To put it as plainly as I possibly can, Jesus is the source of true and lasting happiness. Have you experienced him that way? We don’t need any kind of happiness engineer if we have him! He’s the real thing! He’s the Source!

But there is a very good reason why we Christians have difficulty putting our faith into practice and experiencing more of this kind of happiness. In fact, it’s the reason Christianity exists in the first place. It’s the 800-lb. gorilla in the room that we rarely talk about in polite Methodist company; it makes us deeply uncomfortable. We look away; we make excuses; we justify and evade. We are born into it; we are victimized by it; and we are perpetrators of it. To make matters worse, we have this unseen enemy whose mission is to maintain this destructive status quo. This problem affects our lives as individuals; it affects our institutions; it affects our governments. We can’t imagine the extent to which it robs us of the lasting happiness, joy, and peace that we so desperately crave.

I’m talking, of course, about sin. Today’s scripture is all about Jesus saving us from sin. Jesus said, “‘Woman, where are they? Has no one condemned you?’ She said, ‘No one, sir.’ And Jesus said, ‘Neither do I condemn you…’” There’s a part of me that wants to stop there, with that verse—Ah! Forgiveness! Thank you, Lord! And I think we too often do stop there. We turn this scripture on its head and imagine that the message is, “There, there… Sin is no big deal. We all do it; let him who is without sin, after all, throw the first stone!” How many politicians caught in compromising situations have said, “Let him who is without sin…” It’s as if we’ve absorbed the message of God’s grace, mercy, and forgiveness—which we cannot earn; which is offered freely without cost—while ignoring what Jesus says to do next, in response to God’s grace, mercy, and forgiveness: “Go your way, and from now on do not sin again.” Or as the King James puts it, “Go and sin no more.”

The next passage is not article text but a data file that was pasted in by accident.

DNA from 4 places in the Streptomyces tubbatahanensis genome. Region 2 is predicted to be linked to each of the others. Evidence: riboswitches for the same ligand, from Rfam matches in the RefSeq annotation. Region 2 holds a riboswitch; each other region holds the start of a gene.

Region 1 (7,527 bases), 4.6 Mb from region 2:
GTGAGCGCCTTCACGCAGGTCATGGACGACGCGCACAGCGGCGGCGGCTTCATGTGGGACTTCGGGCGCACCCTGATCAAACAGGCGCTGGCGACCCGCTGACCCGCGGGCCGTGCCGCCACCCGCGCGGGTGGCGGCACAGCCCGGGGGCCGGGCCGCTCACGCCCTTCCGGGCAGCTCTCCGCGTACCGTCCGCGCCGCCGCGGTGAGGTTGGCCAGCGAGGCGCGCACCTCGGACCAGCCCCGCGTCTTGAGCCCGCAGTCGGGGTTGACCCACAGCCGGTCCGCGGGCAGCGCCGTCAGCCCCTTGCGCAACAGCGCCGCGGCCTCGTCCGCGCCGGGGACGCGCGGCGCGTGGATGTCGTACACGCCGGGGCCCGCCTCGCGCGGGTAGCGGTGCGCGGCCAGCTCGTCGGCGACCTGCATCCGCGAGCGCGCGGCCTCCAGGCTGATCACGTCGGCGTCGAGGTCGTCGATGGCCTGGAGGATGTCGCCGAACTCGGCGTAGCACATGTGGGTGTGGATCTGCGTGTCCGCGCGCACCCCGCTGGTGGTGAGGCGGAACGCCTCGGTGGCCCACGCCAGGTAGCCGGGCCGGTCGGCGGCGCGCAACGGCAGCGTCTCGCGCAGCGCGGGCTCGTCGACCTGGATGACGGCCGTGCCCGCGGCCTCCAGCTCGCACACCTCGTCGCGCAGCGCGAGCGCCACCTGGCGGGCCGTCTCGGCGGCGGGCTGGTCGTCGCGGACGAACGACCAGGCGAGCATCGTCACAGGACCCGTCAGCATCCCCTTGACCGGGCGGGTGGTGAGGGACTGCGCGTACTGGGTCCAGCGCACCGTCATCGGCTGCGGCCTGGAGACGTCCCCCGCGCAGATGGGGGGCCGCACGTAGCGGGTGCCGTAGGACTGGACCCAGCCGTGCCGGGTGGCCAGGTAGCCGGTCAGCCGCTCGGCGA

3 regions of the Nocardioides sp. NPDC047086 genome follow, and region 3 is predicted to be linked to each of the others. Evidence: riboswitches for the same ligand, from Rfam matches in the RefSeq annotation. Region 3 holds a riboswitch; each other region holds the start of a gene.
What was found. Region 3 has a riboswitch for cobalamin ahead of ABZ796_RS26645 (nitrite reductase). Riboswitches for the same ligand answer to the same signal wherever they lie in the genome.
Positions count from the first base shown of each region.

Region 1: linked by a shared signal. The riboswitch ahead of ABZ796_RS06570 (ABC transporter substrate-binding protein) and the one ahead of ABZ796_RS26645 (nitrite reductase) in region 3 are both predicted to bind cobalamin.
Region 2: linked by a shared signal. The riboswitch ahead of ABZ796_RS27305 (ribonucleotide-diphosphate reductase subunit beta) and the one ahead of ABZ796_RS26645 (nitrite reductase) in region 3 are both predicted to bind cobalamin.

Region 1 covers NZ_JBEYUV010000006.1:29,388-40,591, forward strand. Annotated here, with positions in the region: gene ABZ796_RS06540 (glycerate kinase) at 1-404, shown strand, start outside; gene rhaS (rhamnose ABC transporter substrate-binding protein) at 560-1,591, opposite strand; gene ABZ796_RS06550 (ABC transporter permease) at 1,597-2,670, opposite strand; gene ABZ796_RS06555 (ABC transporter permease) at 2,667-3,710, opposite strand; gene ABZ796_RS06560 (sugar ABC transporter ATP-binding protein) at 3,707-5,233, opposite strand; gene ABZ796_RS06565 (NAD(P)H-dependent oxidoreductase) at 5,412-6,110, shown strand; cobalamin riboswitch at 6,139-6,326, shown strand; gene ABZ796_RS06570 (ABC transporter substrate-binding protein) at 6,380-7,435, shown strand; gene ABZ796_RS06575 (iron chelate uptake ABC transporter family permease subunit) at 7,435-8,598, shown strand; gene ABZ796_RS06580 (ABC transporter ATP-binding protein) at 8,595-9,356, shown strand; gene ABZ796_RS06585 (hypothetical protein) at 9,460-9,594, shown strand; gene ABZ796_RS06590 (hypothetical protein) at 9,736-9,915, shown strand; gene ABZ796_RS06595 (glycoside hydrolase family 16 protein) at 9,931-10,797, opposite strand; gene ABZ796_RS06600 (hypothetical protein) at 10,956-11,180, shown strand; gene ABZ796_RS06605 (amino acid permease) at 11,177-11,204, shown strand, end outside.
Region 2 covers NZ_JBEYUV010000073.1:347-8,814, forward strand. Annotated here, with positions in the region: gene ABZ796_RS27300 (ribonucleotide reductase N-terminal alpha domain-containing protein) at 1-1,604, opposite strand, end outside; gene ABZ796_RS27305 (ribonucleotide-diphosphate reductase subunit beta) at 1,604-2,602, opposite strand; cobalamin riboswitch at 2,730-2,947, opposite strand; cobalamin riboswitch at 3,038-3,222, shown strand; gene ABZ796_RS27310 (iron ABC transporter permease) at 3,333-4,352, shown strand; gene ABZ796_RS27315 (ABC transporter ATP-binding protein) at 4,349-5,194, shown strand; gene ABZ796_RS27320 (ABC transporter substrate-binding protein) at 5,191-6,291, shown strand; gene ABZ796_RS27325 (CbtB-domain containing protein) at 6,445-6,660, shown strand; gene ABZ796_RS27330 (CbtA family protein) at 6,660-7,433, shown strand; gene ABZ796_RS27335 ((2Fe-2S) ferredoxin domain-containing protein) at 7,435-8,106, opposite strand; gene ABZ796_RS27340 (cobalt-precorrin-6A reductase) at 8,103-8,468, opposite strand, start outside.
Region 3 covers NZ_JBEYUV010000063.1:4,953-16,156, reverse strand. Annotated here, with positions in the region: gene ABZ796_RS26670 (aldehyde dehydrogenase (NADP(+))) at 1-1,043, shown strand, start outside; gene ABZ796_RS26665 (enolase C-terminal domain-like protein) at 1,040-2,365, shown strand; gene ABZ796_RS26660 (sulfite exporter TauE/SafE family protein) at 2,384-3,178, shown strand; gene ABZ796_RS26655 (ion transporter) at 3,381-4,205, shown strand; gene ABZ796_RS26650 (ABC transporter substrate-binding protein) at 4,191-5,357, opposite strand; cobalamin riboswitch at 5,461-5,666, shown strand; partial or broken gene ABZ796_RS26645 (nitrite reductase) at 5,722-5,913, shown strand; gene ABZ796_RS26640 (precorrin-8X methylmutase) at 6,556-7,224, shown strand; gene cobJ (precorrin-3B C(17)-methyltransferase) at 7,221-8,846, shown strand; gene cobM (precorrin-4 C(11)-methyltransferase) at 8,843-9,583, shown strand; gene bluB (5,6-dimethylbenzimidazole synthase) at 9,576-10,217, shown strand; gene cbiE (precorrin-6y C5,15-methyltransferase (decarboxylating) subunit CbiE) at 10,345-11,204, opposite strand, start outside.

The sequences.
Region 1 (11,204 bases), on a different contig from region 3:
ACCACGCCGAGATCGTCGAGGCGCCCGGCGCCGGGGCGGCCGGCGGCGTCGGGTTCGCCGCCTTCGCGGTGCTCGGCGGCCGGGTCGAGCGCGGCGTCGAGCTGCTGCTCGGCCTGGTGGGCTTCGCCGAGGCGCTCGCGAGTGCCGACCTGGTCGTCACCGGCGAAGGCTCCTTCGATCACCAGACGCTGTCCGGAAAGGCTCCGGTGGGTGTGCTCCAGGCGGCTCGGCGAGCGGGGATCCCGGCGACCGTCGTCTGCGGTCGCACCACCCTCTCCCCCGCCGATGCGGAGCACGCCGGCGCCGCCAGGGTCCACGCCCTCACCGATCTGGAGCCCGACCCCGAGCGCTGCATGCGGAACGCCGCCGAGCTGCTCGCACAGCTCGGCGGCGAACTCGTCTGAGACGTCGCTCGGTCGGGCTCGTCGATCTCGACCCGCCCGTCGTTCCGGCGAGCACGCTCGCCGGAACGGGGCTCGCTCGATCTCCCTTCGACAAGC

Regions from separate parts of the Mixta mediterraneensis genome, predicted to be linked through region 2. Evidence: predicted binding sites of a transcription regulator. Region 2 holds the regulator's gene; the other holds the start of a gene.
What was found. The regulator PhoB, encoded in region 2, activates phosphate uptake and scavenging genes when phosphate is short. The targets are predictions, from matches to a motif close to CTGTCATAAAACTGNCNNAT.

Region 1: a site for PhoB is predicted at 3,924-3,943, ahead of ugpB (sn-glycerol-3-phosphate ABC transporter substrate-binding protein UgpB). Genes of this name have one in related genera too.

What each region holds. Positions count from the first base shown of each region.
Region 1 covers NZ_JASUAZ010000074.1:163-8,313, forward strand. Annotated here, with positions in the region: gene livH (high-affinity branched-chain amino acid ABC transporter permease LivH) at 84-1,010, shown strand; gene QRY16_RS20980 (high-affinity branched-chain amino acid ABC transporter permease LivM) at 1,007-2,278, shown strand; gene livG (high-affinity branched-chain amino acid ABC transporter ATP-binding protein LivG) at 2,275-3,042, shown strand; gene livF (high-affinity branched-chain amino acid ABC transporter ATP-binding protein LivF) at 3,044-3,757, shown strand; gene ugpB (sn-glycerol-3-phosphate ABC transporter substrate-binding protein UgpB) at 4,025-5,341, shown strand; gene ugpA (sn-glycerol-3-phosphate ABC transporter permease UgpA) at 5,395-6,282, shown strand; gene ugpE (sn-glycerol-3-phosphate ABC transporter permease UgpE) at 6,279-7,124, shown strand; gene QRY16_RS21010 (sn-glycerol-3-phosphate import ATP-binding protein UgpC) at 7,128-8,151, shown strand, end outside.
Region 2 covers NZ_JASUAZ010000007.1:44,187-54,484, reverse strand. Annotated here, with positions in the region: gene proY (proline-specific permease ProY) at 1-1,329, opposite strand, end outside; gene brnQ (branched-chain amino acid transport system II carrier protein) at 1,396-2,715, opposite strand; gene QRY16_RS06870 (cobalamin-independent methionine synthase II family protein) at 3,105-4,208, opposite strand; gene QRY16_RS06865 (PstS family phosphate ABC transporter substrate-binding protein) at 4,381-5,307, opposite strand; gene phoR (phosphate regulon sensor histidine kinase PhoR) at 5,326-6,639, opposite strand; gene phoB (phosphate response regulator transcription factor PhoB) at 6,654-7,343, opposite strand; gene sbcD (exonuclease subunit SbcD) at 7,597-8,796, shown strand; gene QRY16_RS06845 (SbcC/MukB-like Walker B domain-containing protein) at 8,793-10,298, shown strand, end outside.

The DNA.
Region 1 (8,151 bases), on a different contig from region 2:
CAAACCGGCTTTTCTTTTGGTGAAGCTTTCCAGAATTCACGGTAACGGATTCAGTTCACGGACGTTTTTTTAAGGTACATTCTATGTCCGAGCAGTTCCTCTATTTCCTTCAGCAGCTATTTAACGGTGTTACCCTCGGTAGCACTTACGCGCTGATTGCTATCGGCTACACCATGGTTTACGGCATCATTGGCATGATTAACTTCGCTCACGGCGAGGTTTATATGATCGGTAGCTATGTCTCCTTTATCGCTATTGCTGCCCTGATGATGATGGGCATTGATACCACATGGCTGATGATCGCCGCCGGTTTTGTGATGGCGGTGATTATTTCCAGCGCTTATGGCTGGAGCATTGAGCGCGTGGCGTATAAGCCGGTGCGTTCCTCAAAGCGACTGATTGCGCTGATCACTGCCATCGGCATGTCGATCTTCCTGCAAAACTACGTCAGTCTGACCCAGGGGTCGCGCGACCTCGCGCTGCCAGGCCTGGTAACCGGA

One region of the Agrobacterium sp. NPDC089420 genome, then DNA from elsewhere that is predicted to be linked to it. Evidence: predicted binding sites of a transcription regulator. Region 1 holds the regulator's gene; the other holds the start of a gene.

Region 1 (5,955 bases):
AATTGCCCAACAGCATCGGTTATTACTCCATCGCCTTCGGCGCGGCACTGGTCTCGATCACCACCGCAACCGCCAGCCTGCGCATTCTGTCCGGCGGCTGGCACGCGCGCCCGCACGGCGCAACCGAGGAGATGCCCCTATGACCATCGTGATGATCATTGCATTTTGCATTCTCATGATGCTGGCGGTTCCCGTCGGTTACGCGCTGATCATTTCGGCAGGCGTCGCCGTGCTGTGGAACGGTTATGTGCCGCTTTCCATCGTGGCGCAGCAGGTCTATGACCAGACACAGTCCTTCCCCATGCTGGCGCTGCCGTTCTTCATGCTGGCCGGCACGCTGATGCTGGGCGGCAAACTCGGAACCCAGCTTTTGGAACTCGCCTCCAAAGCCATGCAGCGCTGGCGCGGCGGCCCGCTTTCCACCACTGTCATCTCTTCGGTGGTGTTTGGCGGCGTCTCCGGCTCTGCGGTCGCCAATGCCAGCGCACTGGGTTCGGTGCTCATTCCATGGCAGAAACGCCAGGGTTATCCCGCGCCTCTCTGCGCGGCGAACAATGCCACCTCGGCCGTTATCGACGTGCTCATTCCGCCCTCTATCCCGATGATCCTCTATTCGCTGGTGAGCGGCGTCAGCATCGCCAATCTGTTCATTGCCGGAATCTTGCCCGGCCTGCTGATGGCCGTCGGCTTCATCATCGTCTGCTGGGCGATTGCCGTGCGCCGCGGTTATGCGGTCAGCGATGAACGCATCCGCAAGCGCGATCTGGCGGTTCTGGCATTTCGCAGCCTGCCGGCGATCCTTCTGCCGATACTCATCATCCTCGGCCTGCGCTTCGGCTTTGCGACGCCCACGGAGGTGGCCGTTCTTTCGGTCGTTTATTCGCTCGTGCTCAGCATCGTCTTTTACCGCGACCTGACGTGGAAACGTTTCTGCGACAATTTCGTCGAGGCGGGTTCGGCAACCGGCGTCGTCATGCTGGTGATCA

I often officiate funerals for non-church members—people whose families request a clergyperson. I actually like doing this. It’s an opportunity to proclaim the gospel to a captive audience—many of whom wouldn’t normally darken a church door. The last few funerals I’ve done have been weird… It’s like the husbands or wives couldn’t even articulate what their late loved ones’ religious beliefs were—like, I don’t know, it never came up in conversation! How is that possible? I mean, they knew their spouses were born into nominally Christian families; they knew they had been baptized at some point; they knew they had at one time in their lives some denominational affiliation, although they never went to church now. They knew they had some vague belief in God.